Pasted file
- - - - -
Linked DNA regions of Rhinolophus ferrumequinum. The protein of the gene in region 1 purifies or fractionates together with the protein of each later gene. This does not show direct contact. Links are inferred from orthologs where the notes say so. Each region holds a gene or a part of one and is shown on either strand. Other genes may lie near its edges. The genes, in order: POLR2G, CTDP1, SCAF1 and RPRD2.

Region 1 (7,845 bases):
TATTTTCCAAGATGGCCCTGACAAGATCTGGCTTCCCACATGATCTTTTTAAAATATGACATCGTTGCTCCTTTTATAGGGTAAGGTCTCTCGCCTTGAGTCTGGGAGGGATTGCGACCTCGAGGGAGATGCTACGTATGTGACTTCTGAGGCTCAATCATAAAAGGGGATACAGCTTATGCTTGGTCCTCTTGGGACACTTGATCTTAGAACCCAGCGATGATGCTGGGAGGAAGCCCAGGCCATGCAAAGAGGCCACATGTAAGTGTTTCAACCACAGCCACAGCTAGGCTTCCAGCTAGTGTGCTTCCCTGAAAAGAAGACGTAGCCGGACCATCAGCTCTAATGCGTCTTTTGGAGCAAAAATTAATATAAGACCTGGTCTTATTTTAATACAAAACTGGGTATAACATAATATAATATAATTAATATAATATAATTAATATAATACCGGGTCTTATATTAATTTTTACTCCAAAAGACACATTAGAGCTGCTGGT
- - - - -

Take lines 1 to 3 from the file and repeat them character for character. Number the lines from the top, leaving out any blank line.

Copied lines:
Linked DNA regions of Rhinolophus ferrumequinum. The protein of the gene in region 1 purifies or fractionates together with the protein of each later gene. This does not show direct contact. Links are inferred from orthologs where the notes say so. Each region holds a gene or a part of one and is shown on either strand. Other genes may lie near its edges. The genes, in order: POLR2G, CTDP1, SCAF1 and RPRD2.

Region 1 (7,845 bases):
TATTTTCCAAGATGGCCCTGACAAGATCTGGCTTCCCACATGATCTTTTTAAAATATGACATCGTTGCTCCTTTTATAGGGTAAGGTCTCTCGCCTTGAGTCTGGGAGGGATTGCGACCTCGAGGGAGATGCTACGTATGTGACTTCTGAGGCTCAATCATAAAAGGGGATACAGCTTATGCTTGGTCCTCTTGGGACACTTGATCTTAGAACCCAGCGATGATGCTGGGAGGAAGCCCAGGCCATGCAAAGAGGCCACATGTAAGTGTTTCAACCACAGCCACAGCTAGGCTTCCAGCTAGTGTGCTTCCCTGAAAAGAAGACGTAGCCGGACCATCAGCTCTAATGCGTCTTTTGGAGCAAAAATTAATATAAGACCTGGTCTTATTTTAATACAAAACTGGGTATAACATAATATAATATAATTAATATAATATAATTAATATAATACCGGGTCTTATATTAATTTTTACTCCAAAAGACACATTAGAGCTGCTGGT